Project Guidance / Re: Option for detecting an av...
Last post by MorganS - Today at 07:37 am
Frequency bands are allocated for specific purposes. Some bands such as the aviation bands require a license to transmit on that band. So small, cheap transmitters are simply not available. Some bands don't require a license so thousands of people can use them. Those are the bands we usually use for Arduino projects because the transmitters and receivers only cost a buck or less.

The cheap transmitters and receivers are prohibited by law from being easily re-tuned into another band.

Honestly, the handheld radio is the easiest and cheapest way to get a tuneable receiver on the aviation band. With anything else you would be working hard to tune in a specific frequency without picking up any other nearby frequency.
Programming Questions / Re: NTP question
Last post by horace - Today at 07:36 am
I used the example from

which  uses Ethernet to connect to the NTP server
a run gives
Code: [Select]
Seconds since Jan 1 1900 = 3725591676
Unix time = 1516602876
The UTC time is 6:34:36
Seconds since Jan 1 1900 = 3725591687
Unix time = 1516602887
The UTC time is 6:34:47
Seconds since Jan 1 1900 = 3725591698
Unix time = 1516602898
The UTC time is 6:34:58
Seconds since Jan 1 1900 = 3725591710
It is invisible to you but the loop() function works like this:

Code: [Select]

int main()

    while (true)

So there is no real value in having another while loop inside your loop() function.

I would attach your touch switch to one of the interrupt pins e.g. pin 2
Something along the following lines should work
You need to disable interrupts until you have fully serviced the interrupt in loop.
Otherwise your interrupt will be continually interrupted by new calls to the interrupt....if that makes sense.

Code: [Select]

bool bButtonPressed = false;
uint8_t nButtonPin = 2, nLEDPin = 10;
uint16_t nOnTime = 0, nOffTime = 0;

void touchSwitchISR()
    bButtonPressed = true;

void setup()
  pinMode(nLEDPin, OUTPUT);
  pinMode(nButtonPin, INPUT);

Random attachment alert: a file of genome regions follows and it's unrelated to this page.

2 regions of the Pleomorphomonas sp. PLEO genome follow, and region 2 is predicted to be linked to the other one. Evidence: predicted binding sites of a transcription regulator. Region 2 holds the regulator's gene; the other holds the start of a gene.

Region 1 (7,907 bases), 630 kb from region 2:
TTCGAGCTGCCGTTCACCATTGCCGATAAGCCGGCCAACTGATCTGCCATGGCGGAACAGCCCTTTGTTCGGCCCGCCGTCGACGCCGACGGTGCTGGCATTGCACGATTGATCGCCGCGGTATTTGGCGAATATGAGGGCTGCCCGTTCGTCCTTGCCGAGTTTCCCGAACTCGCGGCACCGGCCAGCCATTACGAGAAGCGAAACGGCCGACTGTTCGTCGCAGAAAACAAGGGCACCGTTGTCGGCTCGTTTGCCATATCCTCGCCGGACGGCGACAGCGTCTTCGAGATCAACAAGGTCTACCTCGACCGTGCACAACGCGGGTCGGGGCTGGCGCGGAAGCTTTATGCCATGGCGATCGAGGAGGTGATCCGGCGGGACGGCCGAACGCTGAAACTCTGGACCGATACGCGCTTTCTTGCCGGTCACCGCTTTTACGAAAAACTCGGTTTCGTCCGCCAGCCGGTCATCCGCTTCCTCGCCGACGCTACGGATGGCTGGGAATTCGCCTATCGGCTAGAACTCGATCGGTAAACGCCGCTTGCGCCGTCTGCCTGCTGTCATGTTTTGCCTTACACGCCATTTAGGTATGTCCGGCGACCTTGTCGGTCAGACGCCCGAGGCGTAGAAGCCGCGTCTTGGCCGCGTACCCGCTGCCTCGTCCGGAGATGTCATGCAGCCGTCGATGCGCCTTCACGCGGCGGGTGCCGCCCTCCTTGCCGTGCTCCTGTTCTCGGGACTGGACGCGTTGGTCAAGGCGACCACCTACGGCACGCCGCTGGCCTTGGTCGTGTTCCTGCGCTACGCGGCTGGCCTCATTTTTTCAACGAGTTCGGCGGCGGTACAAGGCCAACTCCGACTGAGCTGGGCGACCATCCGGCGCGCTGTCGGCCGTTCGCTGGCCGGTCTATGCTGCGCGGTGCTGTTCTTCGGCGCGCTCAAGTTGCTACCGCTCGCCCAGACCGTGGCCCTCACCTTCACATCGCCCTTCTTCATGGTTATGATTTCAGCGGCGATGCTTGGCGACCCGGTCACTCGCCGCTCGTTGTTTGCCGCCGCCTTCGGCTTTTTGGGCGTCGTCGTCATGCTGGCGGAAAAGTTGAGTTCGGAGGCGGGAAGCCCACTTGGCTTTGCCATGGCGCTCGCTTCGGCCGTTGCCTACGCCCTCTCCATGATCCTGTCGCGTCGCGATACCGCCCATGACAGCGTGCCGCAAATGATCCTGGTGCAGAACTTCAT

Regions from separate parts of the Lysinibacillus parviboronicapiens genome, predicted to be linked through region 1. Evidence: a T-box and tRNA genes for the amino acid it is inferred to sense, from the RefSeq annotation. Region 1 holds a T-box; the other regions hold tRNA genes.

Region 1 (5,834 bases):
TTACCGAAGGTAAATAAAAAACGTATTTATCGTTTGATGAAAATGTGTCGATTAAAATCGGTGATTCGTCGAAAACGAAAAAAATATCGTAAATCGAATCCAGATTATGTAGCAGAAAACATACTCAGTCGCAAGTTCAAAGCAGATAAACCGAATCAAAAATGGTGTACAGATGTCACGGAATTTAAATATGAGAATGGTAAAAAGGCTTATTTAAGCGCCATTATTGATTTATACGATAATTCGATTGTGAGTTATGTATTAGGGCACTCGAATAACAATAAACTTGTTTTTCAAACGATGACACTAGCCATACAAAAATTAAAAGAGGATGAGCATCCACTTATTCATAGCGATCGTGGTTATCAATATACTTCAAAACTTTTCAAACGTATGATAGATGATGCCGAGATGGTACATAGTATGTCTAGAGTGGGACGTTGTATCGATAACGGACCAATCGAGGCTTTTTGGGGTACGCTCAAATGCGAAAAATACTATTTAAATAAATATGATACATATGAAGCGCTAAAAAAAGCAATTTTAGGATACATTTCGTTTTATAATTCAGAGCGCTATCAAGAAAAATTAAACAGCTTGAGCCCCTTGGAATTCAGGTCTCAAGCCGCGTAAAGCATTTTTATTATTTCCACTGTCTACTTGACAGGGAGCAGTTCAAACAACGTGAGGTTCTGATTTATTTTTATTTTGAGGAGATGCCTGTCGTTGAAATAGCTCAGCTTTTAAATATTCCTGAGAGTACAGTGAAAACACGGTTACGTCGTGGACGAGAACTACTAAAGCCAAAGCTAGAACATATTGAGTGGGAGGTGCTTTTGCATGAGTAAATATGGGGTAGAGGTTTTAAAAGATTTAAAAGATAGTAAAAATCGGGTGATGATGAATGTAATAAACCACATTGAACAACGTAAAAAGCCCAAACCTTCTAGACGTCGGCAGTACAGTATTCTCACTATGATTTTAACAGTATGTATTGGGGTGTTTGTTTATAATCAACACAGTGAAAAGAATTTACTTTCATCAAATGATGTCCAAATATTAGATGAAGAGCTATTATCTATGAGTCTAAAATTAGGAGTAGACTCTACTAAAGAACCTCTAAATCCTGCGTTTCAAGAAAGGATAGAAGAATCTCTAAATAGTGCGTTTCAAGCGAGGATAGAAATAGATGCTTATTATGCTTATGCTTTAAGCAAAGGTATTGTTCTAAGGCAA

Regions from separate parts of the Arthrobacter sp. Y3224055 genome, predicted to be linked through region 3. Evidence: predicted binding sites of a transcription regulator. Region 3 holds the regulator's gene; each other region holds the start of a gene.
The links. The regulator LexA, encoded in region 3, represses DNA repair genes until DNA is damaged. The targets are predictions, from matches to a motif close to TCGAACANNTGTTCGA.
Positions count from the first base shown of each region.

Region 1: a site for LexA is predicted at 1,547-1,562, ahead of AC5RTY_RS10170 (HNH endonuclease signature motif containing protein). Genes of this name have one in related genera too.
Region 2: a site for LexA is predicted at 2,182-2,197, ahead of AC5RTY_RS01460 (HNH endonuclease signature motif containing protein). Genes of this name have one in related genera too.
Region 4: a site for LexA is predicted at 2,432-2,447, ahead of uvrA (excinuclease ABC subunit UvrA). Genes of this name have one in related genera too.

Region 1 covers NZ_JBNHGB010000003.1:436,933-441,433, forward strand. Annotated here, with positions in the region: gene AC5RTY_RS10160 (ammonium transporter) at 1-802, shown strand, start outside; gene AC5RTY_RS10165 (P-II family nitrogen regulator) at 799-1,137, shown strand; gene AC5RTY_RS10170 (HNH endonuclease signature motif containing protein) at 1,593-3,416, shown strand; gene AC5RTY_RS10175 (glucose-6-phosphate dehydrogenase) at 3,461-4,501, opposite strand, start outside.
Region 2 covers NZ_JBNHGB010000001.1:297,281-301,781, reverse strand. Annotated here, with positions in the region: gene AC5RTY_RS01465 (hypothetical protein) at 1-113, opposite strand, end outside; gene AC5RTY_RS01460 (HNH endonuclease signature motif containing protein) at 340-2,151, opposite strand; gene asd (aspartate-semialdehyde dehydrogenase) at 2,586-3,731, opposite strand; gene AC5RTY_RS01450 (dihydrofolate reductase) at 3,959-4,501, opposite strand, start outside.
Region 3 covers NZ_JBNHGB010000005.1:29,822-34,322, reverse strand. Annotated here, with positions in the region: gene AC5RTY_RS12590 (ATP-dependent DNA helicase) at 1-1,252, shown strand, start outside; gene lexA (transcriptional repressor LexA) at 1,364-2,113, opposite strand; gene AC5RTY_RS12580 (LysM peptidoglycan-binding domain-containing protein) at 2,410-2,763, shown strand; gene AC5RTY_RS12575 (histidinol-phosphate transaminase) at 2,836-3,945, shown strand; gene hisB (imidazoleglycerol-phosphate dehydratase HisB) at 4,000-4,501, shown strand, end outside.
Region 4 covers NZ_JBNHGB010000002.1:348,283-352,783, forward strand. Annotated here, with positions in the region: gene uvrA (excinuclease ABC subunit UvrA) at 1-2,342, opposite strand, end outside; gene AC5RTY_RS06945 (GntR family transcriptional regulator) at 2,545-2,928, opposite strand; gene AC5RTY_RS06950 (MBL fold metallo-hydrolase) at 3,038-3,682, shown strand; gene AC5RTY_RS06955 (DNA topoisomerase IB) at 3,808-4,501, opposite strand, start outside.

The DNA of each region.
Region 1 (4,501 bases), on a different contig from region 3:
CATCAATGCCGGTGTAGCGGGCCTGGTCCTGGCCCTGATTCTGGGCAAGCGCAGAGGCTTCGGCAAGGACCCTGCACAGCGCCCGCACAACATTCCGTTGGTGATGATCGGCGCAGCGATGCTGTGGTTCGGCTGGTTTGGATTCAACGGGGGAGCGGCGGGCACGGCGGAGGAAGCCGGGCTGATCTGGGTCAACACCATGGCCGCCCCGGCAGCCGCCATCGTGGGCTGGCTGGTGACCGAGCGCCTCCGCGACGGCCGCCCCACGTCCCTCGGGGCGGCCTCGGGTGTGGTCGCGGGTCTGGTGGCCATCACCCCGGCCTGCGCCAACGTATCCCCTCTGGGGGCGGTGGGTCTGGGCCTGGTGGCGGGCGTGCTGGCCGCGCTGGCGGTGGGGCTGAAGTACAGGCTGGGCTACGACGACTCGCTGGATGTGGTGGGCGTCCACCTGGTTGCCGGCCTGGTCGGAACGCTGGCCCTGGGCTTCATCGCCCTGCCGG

attachInterrupt(digitalPinToInterrupt(nButtonPin ), touchSwitchISR, RISING);

void loop()
    if (bButtonPressed))
         if (nOnTime == 0)
             nOnTime = millis() + 10/*seconds*/ * 1000 /*milliseconds per second*/
             digitalWrite(nLEDPin, HIGH);
             if (millis() >= nOnTime)
                  digitalWrite(nLEDPin, LOW);
                  nOnTime = 0;
                  bButtonPressed = false;
Hi all!

Thanks for making another library which doesn't need a pullup-resistor. Unfortunately the compiler gives an error
   "SRPIO2 does not name a type"
when compiling the line

That is very kind of you to optimize and test my subroutines. I am going to use your second solution which is fast and short. Unfortunately my program slows down when using menus. Due to a hint of /dev I could speed it up when getting rid of the DEBOUNCE-delay in the getkey-routine. And I think I have to review/rebuild the menu-routines (functions, physical constants) too.

"SCB->CPUID" is the same of (*SCB).CPUID right?
The "CPUID attribute" on the struct that SCB points
Code: [Select]
Serial.println((*SCB).CPUID, BIN);
Deutsch / Re: Einige Fragen: RS-485, Spa...
Last post by irieger - Today at 07:34 am
So, ich habe mir nun zum Testen ein paar MAX485 und Recom spannungswandler besorgt. So fürs Erste sieht es ganz gut aus, nur mit RS485 habe ich noch so meine Probleme bei bidirektionaler Kommunikation. Zur Übersicht habe ich einem neuen Thread im allgemeinen Forum zum Arduino-Networking gepostet

Hier nochmal kurz die Nachfrage: Wie sieht es bei Frage 3 aus dem Startpost aus? (Steckersystem für auf die Platinen) Hat da jemand einen guten Typ?